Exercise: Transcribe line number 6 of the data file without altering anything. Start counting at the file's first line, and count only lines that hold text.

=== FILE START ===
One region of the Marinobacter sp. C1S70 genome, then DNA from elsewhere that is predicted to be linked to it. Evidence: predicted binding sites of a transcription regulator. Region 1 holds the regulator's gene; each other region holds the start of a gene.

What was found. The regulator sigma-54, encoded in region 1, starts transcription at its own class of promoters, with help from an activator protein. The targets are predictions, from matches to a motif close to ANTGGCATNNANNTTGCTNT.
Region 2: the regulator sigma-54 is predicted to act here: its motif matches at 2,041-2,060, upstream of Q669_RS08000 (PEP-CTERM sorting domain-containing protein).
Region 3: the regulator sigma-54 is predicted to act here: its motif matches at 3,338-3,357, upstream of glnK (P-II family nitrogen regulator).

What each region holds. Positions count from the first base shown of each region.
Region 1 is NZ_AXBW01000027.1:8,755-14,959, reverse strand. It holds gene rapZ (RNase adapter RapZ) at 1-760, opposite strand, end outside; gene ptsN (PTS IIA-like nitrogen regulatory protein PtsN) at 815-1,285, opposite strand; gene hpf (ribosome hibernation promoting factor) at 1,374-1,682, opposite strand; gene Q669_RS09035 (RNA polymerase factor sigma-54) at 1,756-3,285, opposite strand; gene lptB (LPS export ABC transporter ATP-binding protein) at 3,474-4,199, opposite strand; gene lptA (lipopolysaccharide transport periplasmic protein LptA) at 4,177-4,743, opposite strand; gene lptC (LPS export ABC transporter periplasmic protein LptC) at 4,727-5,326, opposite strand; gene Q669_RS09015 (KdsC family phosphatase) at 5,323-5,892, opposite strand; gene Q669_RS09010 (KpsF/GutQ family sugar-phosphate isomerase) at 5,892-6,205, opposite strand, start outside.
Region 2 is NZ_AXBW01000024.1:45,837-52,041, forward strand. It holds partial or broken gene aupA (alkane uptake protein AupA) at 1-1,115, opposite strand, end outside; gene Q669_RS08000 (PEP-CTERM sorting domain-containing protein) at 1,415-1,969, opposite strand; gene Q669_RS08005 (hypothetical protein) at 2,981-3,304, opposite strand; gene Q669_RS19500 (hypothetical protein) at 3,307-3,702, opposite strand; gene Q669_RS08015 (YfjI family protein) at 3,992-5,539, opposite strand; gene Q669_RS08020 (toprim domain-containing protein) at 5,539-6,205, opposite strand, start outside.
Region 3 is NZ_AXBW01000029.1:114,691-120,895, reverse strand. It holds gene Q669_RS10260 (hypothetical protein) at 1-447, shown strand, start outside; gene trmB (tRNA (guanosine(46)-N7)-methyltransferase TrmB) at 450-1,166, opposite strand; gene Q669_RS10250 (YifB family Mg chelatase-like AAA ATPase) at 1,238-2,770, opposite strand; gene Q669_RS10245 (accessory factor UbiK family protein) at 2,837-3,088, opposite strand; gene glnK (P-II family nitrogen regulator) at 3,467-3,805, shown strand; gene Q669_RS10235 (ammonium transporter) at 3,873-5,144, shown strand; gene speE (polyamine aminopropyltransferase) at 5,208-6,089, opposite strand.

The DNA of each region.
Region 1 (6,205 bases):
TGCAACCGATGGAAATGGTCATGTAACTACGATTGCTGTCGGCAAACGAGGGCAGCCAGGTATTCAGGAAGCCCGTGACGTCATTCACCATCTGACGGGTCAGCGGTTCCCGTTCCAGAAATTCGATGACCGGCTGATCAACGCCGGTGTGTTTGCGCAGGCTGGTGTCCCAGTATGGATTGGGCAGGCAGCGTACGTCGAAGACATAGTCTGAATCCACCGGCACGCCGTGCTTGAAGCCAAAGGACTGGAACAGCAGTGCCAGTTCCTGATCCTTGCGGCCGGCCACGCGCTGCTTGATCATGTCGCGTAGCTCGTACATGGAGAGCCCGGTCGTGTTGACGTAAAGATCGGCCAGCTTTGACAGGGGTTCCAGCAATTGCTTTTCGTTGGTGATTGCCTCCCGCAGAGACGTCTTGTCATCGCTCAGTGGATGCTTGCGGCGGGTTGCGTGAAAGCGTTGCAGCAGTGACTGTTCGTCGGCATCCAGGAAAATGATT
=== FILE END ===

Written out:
Region 1 is NZ_AXBW01000027.1:8,755-14,959, reverse strand. It holds gene rapZ (RNase adapter RapZ) at 1-760, opposite strand, end outside; gene ptsN (PTS IIA-like nitrogen regulatory protein PtsN) at 815-1,285, opposite strand; gene hpf (ribosome hibernation promoting factor) at 1,374-1,682, opposite strand; gene Q669_RS09035 (RNA polymerase factor sigma-54) at 1,756-3,285, opposite strand; gene lptB (LPS export ABC transporter ATP-binding protein) at 3,474-4,199, opposite strand; gene lptA (lipopolysaccharide transport periplasmic protein LptA) at 4,177-4,743, opposite strand; gene lptC (LPS export ABC transporter periplasmic protein LptC) at 4,727-5,326, opposite strand; gene Q669_RS09015 (KdsC family phosphatase) at 5,323-5,892, opposite strand; gene Q669_RS09010 (KpsF/GutQ family sugar-phosphate isomerase) at 5,892-6,205, opposite strand, start outside.